Did you know, in the early 20th Century, the United States had a comprehensive sterilization program in 26 states in which the “ lower tenth” - those determined to be stupid, poor, ugly - were legally forced into sterilization in an effort to improve the race? Did you know, in the early 20th Century, the U.S. and U.K. eugenics programs were far more advanced than their Nazi counterparts and were in fact the models upon which Nazi Germany based their eugenics program? Did you know that American, British and Nazi German scientists worked hand-in-hand in cooperative eugenics programs, both here and in Germany, and were forced to separate only after the United States entered the war in 1941? Did you know that it was only at the end of World War II, when word of the Nazi concentration camps (a direct result of their eugenics program) spread around the world, that all the western nations closed the doors on their own eugenics programs, afraid of being associated with the Holocaust? And did you know that, at the end of World War II, the West's eugenics programs were not, in fact, "closed" but were merely transformed into what we now call genetics?
Yeah, I didn’t either. It might be the great untold story of the 20th century.
War Against the Weak, Edwin Black
Better For All the World, Harry Bruinius
The Unfit: A History of a Bad Idea, Elof Axel Carlson
Essays in Eugenics, Francis Galton
5) DI Offspring Literature: Besides a handful of articles and blog posts, would you believe there’s almost nothing whatsoever written from the perspective of a man or woman created by DI? Nothing. I'm sure the secrecy and shame that has long surrounded the practice has something to do with it. I heard about a young woman, a product of DI, who, several years ago, supposedly wrote a memoir in the ‘90s condemning the practice. She was taken on Larry King Live and hailed by Pat Robertson and other Religious Righters as evidence that donor insemination and all other RTs are unholy, unnatural, etc. But, after much research, I was unable to find this young woman’s name, her book, or her supposed appearance on Larry King.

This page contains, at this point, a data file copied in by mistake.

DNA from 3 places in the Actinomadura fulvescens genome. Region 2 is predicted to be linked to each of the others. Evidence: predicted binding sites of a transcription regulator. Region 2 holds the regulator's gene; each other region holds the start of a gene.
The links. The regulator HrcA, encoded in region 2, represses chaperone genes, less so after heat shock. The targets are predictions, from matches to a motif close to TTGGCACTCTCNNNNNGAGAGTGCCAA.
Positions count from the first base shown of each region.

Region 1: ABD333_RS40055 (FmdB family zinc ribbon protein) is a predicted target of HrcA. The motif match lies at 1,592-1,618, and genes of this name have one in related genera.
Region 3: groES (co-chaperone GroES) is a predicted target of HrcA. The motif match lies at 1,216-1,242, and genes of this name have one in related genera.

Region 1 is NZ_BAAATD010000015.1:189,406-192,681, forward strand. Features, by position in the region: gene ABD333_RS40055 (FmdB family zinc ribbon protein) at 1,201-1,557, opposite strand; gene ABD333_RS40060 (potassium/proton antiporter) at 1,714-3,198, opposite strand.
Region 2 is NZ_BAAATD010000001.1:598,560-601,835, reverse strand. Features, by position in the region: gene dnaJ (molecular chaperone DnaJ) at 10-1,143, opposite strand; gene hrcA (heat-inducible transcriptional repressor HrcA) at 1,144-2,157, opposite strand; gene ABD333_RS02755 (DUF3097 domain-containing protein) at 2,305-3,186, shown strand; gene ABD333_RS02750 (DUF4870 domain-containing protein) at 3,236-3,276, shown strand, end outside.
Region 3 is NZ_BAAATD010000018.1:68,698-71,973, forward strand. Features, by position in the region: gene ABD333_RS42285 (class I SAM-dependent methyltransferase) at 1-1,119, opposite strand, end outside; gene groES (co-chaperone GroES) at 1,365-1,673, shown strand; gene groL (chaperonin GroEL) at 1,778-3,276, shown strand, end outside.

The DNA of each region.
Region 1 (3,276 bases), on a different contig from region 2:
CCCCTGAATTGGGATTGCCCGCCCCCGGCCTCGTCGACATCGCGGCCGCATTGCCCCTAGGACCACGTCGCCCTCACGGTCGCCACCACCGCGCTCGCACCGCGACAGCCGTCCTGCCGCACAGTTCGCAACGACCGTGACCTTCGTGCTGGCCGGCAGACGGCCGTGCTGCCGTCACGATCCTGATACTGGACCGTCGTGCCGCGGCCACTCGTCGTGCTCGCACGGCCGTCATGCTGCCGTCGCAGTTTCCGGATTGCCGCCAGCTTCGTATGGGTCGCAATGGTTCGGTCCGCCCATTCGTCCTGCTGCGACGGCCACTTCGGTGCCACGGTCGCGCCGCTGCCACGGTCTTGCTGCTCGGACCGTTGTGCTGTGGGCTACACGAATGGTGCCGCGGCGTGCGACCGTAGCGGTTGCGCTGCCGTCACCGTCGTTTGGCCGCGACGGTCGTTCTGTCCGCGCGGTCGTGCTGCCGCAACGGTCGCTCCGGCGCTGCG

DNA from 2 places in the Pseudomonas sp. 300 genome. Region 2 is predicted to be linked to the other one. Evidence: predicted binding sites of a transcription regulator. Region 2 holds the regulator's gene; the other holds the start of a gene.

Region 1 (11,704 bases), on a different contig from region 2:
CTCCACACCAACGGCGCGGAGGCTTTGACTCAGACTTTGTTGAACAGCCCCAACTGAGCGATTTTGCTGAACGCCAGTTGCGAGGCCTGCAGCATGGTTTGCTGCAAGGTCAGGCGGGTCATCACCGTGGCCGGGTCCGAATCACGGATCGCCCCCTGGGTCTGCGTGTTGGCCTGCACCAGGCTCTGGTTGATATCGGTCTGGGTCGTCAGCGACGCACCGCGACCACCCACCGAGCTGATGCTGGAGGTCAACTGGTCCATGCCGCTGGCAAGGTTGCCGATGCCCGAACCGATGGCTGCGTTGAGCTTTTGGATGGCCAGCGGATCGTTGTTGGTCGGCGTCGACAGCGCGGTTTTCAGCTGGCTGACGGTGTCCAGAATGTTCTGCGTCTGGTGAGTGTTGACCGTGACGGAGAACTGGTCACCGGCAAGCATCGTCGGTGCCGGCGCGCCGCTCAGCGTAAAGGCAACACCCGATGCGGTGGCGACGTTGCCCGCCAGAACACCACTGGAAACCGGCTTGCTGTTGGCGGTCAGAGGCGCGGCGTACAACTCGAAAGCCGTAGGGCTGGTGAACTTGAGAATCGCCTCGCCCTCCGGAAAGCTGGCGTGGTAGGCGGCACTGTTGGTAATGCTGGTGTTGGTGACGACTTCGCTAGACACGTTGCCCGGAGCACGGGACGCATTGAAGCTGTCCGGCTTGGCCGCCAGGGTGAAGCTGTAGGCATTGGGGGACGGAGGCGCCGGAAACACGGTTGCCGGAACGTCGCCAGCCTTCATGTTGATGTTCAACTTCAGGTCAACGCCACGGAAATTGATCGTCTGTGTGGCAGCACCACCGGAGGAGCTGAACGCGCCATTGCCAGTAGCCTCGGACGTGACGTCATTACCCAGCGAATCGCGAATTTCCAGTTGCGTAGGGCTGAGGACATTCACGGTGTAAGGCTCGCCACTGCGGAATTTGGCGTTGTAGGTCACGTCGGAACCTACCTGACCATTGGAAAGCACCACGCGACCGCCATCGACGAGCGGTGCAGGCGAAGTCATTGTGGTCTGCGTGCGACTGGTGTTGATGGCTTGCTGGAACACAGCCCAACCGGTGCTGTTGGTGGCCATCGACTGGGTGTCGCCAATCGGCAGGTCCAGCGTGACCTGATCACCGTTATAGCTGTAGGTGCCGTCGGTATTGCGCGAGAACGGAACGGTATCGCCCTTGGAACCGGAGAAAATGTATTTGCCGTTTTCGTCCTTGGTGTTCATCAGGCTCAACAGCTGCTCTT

Think of the difference between Variety and People magazine: one caters to the industry insider and one caters to the consumer.
 When they say normal they typically mean Christian; many of these books inevitably (and understandably) talk about Man’s relationship to God and whether or not Man is supplanting God’s infinite wisdom and procreative decisions with Science.
 Incidentally, the only book I came across written by a donor.
 The brackets are mine.
 For my dollar anyway.
 All of this and much much more can be found at Edwin Black’s mind-boggling War Against the Weak.
 The most comprehensive blog is PCVAI (People Conceived Via Artificial Insemination) at yahoo, but you have to be a donor offspring to gain access.
Monday, September 14, 2009
Tuesday, September 8, 2009
Monday, September 7, 2009
In 1884, a merchant and his Quaker wife, unable to become pregnant, visited the Jefferson Medical College in Philadelphia where they met with Dr. William Pancoast. After a series of tests, Dr. Pancoast discovered the husband to be azoospermic, or sterile, while the wife was found to be perfectly fertile. Uncertain of how to treat the couple, the doctor consulted with his class of six medical students, one of whom suggested that they use the semen from the “best looking” man among them to inseminate the woman. Dr. Pancoast agreed and called the wife in once more for a final examination. He anesthetized the woman with chloroform and, with a rubber syringe, injected his student’s semen into her while his six students observed.